Warning over new accounting rules
Advisory firms are warning property groups and other companies that are party to lease agreements to gain a thorough understanding of new accounting rules that become effective in 2019, in order to cope with their effects on businesses.
The rule-set, which is called International Financial Reporting Standard (IFRS) 16 Leases, will change how, when, and at which magnitude expenses are recognised.
In terms of the new rule, the majority of leases will now have to be accounted for in companies’ balance sheets and expensed via a reducing balance method.
"At the simplest level, the accounting treatment of leases by lessees will change fundamentally. IFRS 16 eliminates the current dual accounting model for lessees, which distinguishes between on-balance sheet finance leases and off-balance sheet operating leases. Instead, there is a single, on-balance sheet accounting model," KPMG SA Services’ department of professional practice, Heather de Jongh says.
IFRS refers to the set of regularly updated accounting standards developed by the International Accounting Standards Board (IASB).
The IASB unveiled IFRS 16 this year, with a goal of making balance sheets more transparent. It requires companies to bring most leases on-balance sheet, thereby recognising new assets and liabilities.
Previously, leases were classified as either finance leases or operating leases.
A finance lease is a way of providing finance and, effectively, a lessor buys the asset for the lessee and rents it to them for an agreed period. The lease also transfers all of the risks and rewards of ownership of the asset to the lessee. These leases were expensed on a decreasing balance basis, so expenses were higher early in the life of the lease. In contrast to a finance lease, an operating lease does not transfer substantially all of the risks and rewards of ownership to the lessee. It would generally run for less than the full economic life of the asset, and the lessor would expect the asset to have a resale value at the end of the lease period, known as the residual value. Operating leases have not been on company balance sheets for years, but now they will be. They will then be amortised and expensed not on a straight-line basis, but rather on a decreasing balance basis, meaning the size of the expense incurred each month will vary.
All companies that lease major assets for use in their business will see an increase in reported assets and liabilities as a result of IFRS 16.
This will affect a wide variety of sectors, from airlines that lease aircraft to retailers that lease stores, says the IASB.
"The larger the lease portfolio, the greater the impact on key reporting metrics," it said in a report. The new leases standard will have more significant business effects for lessees than it will for lessors, according to De Jongh. "Under the new standard, the crux will lie in the amount of each lease payment that a lessee must account for. Lessors may get significant pressure from lessees to change existing or new leases to avoid the adverse consequences of the new standards and will have to be more innovative in their lease design.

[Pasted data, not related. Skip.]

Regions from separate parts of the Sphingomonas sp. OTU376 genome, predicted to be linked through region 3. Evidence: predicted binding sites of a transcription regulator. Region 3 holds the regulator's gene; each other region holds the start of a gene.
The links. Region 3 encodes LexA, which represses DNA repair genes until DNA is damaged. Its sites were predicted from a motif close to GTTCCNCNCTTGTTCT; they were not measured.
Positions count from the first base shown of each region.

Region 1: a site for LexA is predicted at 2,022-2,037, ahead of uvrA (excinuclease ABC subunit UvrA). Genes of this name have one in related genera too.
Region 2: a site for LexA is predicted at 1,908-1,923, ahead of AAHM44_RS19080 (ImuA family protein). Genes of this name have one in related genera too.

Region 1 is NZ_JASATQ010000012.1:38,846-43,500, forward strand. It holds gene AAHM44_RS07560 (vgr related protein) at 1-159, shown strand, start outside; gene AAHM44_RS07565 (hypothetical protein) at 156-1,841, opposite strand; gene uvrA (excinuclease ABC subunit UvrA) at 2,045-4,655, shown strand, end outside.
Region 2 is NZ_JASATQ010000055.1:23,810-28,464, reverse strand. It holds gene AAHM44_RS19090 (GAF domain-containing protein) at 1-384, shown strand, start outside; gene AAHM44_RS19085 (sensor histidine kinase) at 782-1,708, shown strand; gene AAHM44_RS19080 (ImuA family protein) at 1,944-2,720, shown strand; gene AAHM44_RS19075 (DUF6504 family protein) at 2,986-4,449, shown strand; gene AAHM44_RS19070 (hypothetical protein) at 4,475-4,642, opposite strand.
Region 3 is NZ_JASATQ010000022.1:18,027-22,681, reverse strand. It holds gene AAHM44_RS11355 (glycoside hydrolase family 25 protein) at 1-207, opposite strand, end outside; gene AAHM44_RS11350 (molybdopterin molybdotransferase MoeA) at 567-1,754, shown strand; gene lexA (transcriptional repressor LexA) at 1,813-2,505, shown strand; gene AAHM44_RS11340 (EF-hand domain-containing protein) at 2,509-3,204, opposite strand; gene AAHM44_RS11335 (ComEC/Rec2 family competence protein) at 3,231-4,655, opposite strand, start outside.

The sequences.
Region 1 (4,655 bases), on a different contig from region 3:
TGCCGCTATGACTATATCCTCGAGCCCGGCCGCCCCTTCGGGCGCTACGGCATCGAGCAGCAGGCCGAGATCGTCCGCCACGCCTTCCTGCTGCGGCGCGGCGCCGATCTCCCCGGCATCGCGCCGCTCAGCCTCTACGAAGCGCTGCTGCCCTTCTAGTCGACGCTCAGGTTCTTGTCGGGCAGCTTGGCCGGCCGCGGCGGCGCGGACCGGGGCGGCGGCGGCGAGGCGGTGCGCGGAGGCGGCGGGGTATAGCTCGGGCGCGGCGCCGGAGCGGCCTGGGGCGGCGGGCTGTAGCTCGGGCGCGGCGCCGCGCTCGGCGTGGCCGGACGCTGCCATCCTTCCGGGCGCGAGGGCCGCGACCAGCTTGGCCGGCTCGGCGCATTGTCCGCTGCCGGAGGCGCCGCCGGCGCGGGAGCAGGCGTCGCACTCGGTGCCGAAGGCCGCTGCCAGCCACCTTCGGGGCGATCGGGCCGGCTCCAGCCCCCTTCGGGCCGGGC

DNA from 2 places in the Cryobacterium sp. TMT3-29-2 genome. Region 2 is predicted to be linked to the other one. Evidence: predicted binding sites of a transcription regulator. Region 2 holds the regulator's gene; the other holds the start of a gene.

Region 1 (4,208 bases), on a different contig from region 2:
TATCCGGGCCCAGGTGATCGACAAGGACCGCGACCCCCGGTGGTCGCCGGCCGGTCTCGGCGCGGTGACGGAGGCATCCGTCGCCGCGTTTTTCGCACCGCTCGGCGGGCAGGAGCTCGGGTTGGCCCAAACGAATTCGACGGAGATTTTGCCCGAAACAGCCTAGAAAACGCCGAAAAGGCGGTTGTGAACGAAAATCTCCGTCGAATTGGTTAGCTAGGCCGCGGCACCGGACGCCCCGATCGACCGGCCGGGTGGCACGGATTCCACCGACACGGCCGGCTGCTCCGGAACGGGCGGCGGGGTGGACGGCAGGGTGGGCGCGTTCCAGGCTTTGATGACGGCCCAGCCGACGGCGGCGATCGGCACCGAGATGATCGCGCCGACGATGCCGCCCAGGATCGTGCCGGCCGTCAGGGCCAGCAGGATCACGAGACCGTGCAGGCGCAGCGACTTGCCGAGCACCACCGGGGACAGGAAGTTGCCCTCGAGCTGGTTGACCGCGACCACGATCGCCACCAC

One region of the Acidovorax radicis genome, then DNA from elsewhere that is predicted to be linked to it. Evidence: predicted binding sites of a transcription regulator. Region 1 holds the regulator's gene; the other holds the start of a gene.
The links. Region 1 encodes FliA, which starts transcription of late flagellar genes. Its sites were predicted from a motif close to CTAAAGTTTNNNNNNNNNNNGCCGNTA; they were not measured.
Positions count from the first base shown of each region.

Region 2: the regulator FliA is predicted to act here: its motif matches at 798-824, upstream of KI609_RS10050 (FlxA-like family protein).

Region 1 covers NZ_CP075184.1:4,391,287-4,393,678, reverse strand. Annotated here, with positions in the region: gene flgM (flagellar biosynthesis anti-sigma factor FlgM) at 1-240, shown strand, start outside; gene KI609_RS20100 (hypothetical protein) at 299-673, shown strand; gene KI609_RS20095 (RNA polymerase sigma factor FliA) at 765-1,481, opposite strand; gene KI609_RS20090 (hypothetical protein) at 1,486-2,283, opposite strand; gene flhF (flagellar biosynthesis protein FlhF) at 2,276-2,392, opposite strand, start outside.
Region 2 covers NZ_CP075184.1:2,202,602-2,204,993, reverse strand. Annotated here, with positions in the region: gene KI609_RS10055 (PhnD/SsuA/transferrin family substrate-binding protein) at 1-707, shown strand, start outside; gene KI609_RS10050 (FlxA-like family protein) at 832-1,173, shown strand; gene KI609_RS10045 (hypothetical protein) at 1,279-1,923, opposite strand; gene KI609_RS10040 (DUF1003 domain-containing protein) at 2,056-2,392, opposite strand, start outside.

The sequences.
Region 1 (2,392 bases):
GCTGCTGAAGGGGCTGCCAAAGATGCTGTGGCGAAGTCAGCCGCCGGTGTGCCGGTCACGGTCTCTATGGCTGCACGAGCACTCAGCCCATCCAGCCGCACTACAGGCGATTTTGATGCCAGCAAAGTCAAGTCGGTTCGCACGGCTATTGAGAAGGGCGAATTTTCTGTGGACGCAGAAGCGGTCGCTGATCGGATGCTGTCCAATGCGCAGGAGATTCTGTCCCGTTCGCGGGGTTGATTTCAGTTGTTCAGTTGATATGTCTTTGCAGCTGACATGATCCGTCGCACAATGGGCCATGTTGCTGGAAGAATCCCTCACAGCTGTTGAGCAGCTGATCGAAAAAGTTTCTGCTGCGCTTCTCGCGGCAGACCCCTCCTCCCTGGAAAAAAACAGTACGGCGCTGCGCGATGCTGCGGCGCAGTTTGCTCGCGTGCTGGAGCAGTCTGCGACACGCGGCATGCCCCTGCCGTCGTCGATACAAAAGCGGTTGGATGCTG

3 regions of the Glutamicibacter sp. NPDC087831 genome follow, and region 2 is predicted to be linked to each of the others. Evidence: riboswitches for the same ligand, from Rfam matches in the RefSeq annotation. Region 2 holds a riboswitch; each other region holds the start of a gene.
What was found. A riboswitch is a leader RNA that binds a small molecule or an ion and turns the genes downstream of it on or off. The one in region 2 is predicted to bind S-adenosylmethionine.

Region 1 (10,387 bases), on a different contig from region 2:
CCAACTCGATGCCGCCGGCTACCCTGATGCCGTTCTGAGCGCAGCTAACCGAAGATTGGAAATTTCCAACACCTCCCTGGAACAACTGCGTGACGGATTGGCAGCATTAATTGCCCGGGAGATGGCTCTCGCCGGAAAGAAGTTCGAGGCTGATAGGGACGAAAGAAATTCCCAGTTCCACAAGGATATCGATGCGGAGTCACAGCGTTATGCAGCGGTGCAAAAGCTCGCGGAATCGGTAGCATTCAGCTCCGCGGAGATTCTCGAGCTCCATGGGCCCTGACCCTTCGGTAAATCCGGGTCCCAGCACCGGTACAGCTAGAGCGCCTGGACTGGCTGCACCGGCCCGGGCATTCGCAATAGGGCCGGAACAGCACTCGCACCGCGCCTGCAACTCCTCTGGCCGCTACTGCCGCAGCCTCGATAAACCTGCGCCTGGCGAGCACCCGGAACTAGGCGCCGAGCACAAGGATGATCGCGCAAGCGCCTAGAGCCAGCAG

"Although not directly affecting the accounting principles applied by lessors, the standard could modify the business principles adopted by theses entities. The implementation will also lie in the hands of the sales staff, rather than the accounting staff of organisations," she says.
Gary Berchowitz, a partner at advisory firm PwC, says the new standard has been more than 10 years in the making, and while it makes real changes to accounting for leases and some people are not wholly in favour it, it is an expected change.
He says putting leases on balance sheets will enable analysts to see a company’s own assessment of its lease liabilities, calculated using a prescribed methodology that all companies reporting under IFRS will be required to follow.
Bringing operating leases on-balance sheet also changes the profit or loss account of lessees.
This would affect metrics based on profit figures, such as remuneration in certain cases.
Currently, operating lease expenses are charged to the profit or loss account on a straight-line basis over the life of a lease.
"From 2019, leases will be accounted for as if the firm had borrowed funds to purchase an interest in the leased asset. This typically results in a higher interest expense in the early years than in the later years, similar to any amortising debt. In turn, this means that total lease expense in the profit and loss account will be higher in the early years of a lease, even if a lease has fixed regular cash rental payments," De Jongh says.